- Once the skin is closed and no longer draining, it is important to keep it well moisturized. This decreases the chances of developing blisters or skin tears. It also decreases itching and can make movement easier.
- There are many different lotions available.
- Lotions in bottles have a higher water content. They are also easier to apply. They often need to be applied frequently.
- Lotions in tubes and jars are thicker. They need to be massaged in more thoroughly. They last longer on your skin.
- Unscented lotion should be applied and massaged into the scar several times per day. Unscented lotion is important – ask your doctor for recommendations.
- Applying lotion is a good time to touch your scars using light pressure; touching your scars is helpful in keeping them from getting sensitive. It is also a good time to do a little stretching. This factsheet has more information about stretching: http://www.msktc.org/burn/factsheets/Exercise-After-Burn-Injury.
- Newly healed skin is fragile. Minor shearing (rubbing force) on the scar can cause blisters. Blisters also can develop from clothes that fit too tightly, shearing while putting on pressure garments, or rubbing or scratching the burn scar.
- Blisters should be pierced and drained as soon as you notice them. Use a sterile (STER-il) needle to make a small hole. Then drain the blister onto a piece of gauze. Put a little antibiotic ointment on the area.
- If a blister opens up, you might need to bandage it with a nonstick dressing. Do not use adhesive or sticky bandages or tape that is difficult to take off. Your skin might tear.
- Over moisturizing especially on face can occlude pores and cause pimples. If this occurs, reduce moisturizing and consult your doctor or the burn team.
- Skin tears occur when you bump into something such as a doorway, a counter top, or a piece of furniture. They can also be caused by scratching.
- If the area bleeds, put firm pressure over the wound for about 5 minutes until the bleeding stops.
- Wash the area gently and thoroughly with mild soap and water.
- Use a small amount of antibiotic ointment and a nonstick dressing and allow the wound to heal. If the surrounding area becomes red and warm, you might have an infection. Contact your health care provider for further evaluation.
- If the wound continues to crack open, get bigger, or deepen, your health care provider may recommend a splint or cast. This will keep the wound area still.
- Ulcerations (uhl-suh-REY-shuhns) are breakdowns in the skin. They usually occur across bands of scar tissue around your shoulder, the front of your elbow, and the back of your knee.
- These areas can be difficult to heal. Physical movements like exercise can cause the wound to continuously crack open or get bigger.
- Keep the wound covered with a thin film of antibiotic ointment. Keep the surrounding skin well moisturized, especially when you are exercising and stretching.
Allergic skin reactions
- Be sure to let your doctor know if you have any skin allergies.
- Allergic skin reactions can be caused by using antibiotic ointments for a long time. Other causes include changing the type of lotion or soap that you use, changing laundry detergents, or changing the elastic in pressure garments.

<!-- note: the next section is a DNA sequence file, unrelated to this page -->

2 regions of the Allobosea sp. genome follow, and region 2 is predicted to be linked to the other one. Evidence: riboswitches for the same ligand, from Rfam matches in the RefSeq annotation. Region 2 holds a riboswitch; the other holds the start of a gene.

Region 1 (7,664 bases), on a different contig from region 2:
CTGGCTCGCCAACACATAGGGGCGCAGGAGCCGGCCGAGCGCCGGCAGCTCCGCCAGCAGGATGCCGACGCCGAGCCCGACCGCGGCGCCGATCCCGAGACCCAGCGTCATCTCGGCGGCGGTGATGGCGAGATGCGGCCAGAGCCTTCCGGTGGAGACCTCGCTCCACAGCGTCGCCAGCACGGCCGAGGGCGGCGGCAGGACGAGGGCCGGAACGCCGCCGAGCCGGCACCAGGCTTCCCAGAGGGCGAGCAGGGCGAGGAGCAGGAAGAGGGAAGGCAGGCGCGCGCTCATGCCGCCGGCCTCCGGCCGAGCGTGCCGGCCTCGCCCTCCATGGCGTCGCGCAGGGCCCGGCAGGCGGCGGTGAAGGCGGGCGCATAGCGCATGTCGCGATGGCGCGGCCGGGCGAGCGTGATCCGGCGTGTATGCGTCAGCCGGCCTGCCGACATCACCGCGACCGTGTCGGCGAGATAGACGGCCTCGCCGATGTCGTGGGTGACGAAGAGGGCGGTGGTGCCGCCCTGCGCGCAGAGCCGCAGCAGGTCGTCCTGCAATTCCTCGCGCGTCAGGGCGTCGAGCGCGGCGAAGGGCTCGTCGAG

- If you have an allergic skin reaction, stop using all soaps, lotions, and ointments for 2 to 3 days.
- Once the reaction has gone away, you can start using soaps and moisturizers again. Add these products back into your daily routine one at a time.
- Allow 2 to 3 days in between adding each product back into your daily routine. This will allow time to see if the reaction returns.
- Be active in your recovery. Ask questions and help make decisions about your care.
- Take a list of questions or concerns to your medical appointments for your health care provider to address.
- Your provider’s wound care instructions.
- Always keep your skin clean and well moisturized.
- Avoid bumping, scraping, or scratching.
- Start exercises as soon as possible. Refer to this fact sheet for more information about exercise after your burn: http://www.msktc.org/burn/factsheets/Exercise-After-Burn-Injury
For more information regarding the care of your wounds, please contact your doctor or therapist so that they can address your specific needs.
Johnson, R.M., and Richard, R. (2003). "Partial-Thickness Burns: Identification and Management." Advances in Skin Wound Care, 16 (4), 178-287.
Kowalske, K. (2011). "Burn Wound Care." Physical Medicine & Rehabilitation Clinics of North America, 22, 213-227.
Honari, S. (2004). “Topical Therapies and Antimicrobials in the Management of Burn Wounds." Critical Care Nursing Clinics of North America, 16 (1), 1-11.
Wound Care After Burn Injury was developed by Karen J. Kowalske, MD, Sandra Hall, PT, DPT., Radha Holavanahalli, PhD, and Lynne Friedlander, M.Ed, in collaboration with the Model Systems Knowledge Translation Center.
Source: Our health information content is based on research evidence and/or professional consensus and has been reviewed and approved by an editorial team of experts from the Burn Injury Model Systems.
Disclaimer: This information is not meant to replace the advice of a medical professional. You should consult your health care provider regarding specific medical concerns or treatment. The contents of this fact sheet were developed under a grant from the National Institute on Disability, Independent Living, and Rehabilitation Research (NIDILRR grant number 90DP0082). The contents of this fact sheet do not necessarily represent the policy of Department of Health and Human Services, and you should not assume endorsement by the Federal Government.
Copyright © 2017 Model Systems Knowledge Translation Center (MSKTC). May be reproduced and distributed freely with appropriate attribution. Prior permission must be obtained for inclusion in fee-based materials.